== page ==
Poor Mena Suvari. The actress, fairly attractive and a decent actress, started off her career about as good as anyone who isn’t named Jennifer Hudson can do: not only did she have a major part in one of the last great teen classics, American Pie, but she was the title character in one of the best movies of all time, American Beauty. She was 20 at the time both of those movies were released, and if that’s how her career begun, just imagine what she’d be doing in eight years.
The direct-to-DVD remake of George A. Romero’s Day of the Dead. Wow.
The movie really isn’t a remake of the Romero original, as it bears little resemblance to that film. The original was a continuation of Romero’s two classics and featured a bunch of characters tucked away in an underground bunker. This new Day of the Dead is your standard zombie flick; what starts off looking like an epidemic of the flu turns out to be a cannibalistic nightmare. Several unsuspecting characters find themselves at the center of a shit storm, and you know the rest. Why this movie is actually allowed to be marketed as “based on the motion picture from George A. Romero” is a bit astounding. Other than being a zombie movie, the two movies are far removed.
As one might expect from a direct-to-DVD release, the movie isn’t anything you should rush out to buy, rent or see. This is no theatrical Dawn of the Dead remake, let me tell you. Hell, it’s not even Land of the Dead. It’s your run-of-the-mill zombie film, with so-so writing, quasi-cheap special effects and so on and so forth.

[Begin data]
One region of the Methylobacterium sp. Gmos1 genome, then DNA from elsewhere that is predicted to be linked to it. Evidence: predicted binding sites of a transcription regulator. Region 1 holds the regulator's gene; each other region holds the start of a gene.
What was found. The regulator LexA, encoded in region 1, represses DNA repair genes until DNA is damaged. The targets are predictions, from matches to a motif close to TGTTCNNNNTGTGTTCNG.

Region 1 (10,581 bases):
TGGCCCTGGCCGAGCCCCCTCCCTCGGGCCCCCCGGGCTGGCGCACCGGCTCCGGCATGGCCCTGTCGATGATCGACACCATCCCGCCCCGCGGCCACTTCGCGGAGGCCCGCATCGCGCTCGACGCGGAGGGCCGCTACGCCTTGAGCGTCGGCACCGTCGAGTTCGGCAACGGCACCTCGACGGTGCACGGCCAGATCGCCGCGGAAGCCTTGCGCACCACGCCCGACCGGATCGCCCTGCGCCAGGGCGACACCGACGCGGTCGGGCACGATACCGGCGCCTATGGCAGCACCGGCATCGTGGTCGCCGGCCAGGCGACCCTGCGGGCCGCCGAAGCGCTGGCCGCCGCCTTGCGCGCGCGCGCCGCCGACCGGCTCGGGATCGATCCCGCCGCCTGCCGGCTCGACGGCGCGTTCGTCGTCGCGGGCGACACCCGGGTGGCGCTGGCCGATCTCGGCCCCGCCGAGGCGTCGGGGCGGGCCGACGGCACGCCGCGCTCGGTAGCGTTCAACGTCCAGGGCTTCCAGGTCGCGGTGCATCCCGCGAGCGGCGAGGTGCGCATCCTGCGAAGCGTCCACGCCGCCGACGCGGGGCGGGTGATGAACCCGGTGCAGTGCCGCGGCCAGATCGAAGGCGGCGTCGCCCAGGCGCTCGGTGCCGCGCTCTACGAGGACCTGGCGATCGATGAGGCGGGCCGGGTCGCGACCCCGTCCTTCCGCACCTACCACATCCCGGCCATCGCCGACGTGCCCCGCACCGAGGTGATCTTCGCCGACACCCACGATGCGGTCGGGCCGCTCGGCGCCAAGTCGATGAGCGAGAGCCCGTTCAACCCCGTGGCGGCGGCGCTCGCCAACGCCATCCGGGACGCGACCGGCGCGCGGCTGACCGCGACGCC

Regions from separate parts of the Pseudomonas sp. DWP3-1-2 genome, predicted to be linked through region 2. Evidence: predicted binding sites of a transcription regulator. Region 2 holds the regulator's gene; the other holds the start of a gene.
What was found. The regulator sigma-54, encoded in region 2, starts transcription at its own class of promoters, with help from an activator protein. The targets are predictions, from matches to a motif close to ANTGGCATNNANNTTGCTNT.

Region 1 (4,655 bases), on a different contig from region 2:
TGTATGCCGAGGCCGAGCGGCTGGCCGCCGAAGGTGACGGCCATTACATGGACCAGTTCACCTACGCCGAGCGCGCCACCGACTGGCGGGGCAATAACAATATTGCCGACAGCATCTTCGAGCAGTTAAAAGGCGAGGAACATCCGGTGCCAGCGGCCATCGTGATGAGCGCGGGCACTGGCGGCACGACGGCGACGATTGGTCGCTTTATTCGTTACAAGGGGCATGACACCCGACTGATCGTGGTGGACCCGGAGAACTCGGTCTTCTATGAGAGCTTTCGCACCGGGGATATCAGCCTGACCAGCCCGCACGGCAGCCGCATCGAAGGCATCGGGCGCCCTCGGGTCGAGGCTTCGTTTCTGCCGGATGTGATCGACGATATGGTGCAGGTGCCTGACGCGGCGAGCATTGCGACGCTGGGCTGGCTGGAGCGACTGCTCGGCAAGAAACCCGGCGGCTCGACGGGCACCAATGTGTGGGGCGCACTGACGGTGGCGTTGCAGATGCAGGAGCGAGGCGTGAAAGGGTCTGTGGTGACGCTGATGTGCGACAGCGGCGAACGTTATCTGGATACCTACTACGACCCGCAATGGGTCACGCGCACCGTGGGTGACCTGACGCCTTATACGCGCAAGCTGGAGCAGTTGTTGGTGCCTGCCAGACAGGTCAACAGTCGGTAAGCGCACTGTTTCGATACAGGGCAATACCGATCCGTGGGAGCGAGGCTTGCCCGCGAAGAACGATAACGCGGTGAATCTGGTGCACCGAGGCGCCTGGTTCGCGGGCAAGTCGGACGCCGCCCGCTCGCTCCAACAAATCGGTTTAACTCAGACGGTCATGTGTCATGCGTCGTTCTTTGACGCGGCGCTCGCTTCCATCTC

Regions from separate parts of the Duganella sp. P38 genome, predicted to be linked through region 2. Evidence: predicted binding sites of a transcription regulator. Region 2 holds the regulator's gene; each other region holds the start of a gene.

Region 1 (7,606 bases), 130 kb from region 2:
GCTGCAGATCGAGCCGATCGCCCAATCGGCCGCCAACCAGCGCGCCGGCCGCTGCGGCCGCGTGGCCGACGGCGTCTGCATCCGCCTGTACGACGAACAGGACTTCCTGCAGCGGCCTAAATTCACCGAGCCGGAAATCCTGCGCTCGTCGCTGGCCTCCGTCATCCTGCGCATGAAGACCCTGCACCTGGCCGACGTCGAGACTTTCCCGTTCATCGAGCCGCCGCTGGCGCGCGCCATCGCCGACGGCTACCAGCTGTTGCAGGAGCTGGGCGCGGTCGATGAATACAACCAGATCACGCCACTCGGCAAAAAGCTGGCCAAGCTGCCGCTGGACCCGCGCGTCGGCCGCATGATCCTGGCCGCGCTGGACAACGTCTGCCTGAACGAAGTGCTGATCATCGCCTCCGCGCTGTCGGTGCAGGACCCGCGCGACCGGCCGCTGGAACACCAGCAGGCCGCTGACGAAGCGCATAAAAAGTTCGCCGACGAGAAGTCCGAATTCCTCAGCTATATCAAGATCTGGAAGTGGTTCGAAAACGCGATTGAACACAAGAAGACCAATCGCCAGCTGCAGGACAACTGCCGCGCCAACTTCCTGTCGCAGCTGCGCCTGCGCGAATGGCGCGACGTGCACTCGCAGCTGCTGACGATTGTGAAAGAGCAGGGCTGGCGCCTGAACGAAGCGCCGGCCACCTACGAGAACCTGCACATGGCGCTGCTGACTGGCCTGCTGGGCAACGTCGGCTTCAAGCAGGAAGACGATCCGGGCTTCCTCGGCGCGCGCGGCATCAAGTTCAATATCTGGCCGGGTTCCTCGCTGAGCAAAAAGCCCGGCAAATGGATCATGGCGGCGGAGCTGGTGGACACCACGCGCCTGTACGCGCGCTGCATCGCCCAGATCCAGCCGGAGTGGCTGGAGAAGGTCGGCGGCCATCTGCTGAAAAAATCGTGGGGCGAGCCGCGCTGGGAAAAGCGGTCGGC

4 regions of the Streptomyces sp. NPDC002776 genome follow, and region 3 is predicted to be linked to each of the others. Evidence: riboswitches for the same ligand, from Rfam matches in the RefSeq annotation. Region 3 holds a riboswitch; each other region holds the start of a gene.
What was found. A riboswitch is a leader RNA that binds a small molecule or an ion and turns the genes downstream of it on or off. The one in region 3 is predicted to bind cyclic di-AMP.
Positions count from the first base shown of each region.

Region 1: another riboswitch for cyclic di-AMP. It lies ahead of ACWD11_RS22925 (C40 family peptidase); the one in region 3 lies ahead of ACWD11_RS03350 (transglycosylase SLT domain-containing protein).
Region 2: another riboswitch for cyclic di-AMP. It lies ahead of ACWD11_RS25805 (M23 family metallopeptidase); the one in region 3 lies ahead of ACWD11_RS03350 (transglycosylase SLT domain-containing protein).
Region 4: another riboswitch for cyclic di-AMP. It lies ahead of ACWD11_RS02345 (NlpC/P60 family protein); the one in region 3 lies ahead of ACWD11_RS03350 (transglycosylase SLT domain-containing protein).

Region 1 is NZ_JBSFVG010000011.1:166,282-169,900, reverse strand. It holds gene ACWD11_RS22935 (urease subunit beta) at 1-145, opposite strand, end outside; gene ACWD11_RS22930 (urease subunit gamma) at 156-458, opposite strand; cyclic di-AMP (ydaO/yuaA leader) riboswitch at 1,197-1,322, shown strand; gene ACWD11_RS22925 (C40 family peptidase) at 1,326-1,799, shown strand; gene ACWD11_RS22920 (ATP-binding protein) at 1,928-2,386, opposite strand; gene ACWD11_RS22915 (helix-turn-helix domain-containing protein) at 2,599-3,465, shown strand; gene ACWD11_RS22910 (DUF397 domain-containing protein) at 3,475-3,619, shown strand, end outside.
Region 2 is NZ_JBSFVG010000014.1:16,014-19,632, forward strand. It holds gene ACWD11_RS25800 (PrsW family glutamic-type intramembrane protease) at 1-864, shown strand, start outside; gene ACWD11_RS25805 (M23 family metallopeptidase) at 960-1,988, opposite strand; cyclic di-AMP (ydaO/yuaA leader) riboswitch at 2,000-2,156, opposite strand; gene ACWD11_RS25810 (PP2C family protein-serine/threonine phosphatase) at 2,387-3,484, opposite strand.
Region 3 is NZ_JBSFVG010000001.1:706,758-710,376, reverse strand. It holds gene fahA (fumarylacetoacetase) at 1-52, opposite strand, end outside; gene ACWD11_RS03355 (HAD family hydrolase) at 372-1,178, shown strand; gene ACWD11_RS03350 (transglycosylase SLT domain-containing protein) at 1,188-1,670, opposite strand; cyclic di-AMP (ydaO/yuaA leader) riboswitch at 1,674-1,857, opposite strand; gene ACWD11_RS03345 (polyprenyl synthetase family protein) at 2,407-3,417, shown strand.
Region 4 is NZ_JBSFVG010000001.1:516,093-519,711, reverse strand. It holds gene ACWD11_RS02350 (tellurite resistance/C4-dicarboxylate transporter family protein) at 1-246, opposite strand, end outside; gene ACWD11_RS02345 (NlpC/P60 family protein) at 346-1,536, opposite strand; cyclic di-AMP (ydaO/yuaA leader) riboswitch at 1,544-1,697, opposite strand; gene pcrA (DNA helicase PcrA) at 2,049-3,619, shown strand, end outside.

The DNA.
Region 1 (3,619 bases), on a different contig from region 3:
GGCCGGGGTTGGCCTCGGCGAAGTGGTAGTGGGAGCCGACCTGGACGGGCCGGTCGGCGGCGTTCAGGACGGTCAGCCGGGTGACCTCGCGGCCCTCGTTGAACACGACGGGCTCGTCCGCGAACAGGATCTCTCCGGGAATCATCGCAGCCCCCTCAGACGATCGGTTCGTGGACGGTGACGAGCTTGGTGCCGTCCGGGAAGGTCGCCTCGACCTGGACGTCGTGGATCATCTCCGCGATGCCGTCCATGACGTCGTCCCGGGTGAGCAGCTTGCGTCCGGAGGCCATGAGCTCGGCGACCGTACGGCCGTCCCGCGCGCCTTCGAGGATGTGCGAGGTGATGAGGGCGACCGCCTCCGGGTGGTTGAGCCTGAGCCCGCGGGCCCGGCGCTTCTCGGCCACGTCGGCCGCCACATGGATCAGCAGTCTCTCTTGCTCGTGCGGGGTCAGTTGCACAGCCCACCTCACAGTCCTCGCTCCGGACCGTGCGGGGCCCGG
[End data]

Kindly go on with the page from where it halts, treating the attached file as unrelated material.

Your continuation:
That being said, it is a step above other direct-to-DVD releases, and I have to wonder if with a little more budget and a little more attention to detail this movie could have gone to theaters. It was clearly made with the intention to go straight to DVD, as the makeup, film quality and script aren’t good enough to take the film to the next level. Still, if you like zombie movies, Day of the Dead is tolerable. It has a lot of action, a fair amount of gore and, for the type of movie it is, surprisingly decent acting.
Suvari holds her own and the rest of the cast do what they’re supposed to. Nick Cannon isn’t particularly good, though he was clearly written with the badass token black guy in mind. Ving Rhames even is in the movie, obviously homage to the Dawn of the Dead remake.
The movie suffers from some unnecessary visual effects; I’m not a big fan of zombies being able to jump long distances through the air, climb on ceilings and so on and so forth. The zombies also sound like dinosaurs, another unnecessary move. Ultimately, Steve Miner, who has directed such quality B-grade films as Halloween H20 and Lake Placid, was given a low budget and tasked with making a direct-to-DVD feature. There is nothing here to suggest otherwise.
Sadly, I just looked on IMDB I see that the budget for the movie is $18 million. That’s not a lot these days, but considering that Shaun of the Dead was made for only $4 million, it actually is surprising that the movie looks a lot better. The decision to go with special effects over quality makeup was clearly a bad one.
The new Dawn of the Dead isn’t as bad as I was expecting, and in fact is moderately entertaining, but a few major but doable tweaks could have gone a long way. Fans of the original will be disappointed.